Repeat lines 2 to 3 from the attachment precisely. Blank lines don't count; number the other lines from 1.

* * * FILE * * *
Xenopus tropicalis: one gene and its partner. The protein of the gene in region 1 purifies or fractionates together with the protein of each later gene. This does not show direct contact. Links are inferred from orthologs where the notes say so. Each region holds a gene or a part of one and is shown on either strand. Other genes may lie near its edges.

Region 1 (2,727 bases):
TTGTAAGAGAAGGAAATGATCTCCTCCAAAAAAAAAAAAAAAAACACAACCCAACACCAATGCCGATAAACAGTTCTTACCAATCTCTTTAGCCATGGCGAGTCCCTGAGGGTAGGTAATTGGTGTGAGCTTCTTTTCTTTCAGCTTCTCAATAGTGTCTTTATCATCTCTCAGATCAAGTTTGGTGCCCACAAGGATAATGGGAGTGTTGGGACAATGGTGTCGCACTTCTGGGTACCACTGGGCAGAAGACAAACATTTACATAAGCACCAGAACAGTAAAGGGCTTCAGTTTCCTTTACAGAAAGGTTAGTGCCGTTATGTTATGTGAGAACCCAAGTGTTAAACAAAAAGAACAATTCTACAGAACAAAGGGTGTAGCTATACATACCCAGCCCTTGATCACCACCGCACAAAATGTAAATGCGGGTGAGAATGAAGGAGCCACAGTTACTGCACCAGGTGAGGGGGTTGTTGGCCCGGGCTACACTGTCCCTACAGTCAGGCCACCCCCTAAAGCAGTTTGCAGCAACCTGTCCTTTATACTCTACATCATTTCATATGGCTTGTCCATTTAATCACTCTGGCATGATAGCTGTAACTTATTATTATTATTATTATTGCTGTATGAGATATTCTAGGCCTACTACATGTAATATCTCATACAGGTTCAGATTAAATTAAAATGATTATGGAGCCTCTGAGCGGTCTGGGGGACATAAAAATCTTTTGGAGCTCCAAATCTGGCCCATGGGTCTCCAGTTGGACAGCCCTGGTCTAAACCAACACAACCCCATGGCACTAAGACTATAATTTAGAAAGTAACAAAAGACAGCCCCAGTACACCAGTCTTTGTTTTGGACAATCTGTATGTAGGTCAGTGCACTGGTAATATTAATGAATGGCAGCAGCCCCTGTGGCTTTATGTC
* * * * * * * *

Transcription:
Region 1 (2,727 bases):
TTGTAAGAGAAGGAAATGATCTCCTCCAAAAAAAAAAAAAAAAACACAACCCAACACCAATGCCGATAAACAGTTCTTACCAATCTCTTTAGCCATGGCGAGTCCCTGAGGGTAGGTAATTGGTGTGAGCTTCTTTTCTTTCAGCTTCTCAATAGTGTCTTTATCATCTCTCAGATCAAGTTTGGTGCCCACAAGGATAATGGGAGTGTTGGGACAATGGTGTCGCACTTCTGGGTACCACTGGGCAGAAGACAAACATTTACATAAGCACCAGAACAGTAAAGGGCTTCAGTTTCCTTTACAGAAAGGTTAGTGCCGTTATGTTATGTGAGAACCCAAGTGTTAAACAAAAAGAACAATTCTACAGAACAAAGGGTGTAGCTATACATACCCAGCCCTTGATCACCACCGCACAAAATGTAAATGCGGGTGAGAATGAAGGAGCCACAGTTACTGCACCAGGTGAGGGGGTTGTTGGCCCGGGCTACACTGTCCCTACAGTCAGGCCACCCCCTAAAGCAGTTTGCAGCAACCTGTCCTTTATACTCTACATCATTTCATATGGCTTGTCCATTTAATCACTCTGGCATGATAGCTGTAACTTATTATTATTATTATTATTGCTGTATGAGATATTCTAGGCCTACTACATGTAATATCTCATACAGGTTCAGATTAAATTAAAATGATTATGGAGCCTCTGAGCGGTCTGGGGGACATAAAAATCTTTTGGAGCTCCAAATCTGGCCCATGGGTCTCCAGTTGGACAGCCCTGGTCTAAACCAACACAACCCCATGGCACTAAGACTATAATTTAGAAAGTAACAAAAGACAGCCCCAGTACACCAGTCTTTGTTTTGGACAATCTGTATGTAGGTCAGTGCACTGGTAATATTAATGAATGGCAGCAGCCCCTGTGGCTTTATGTC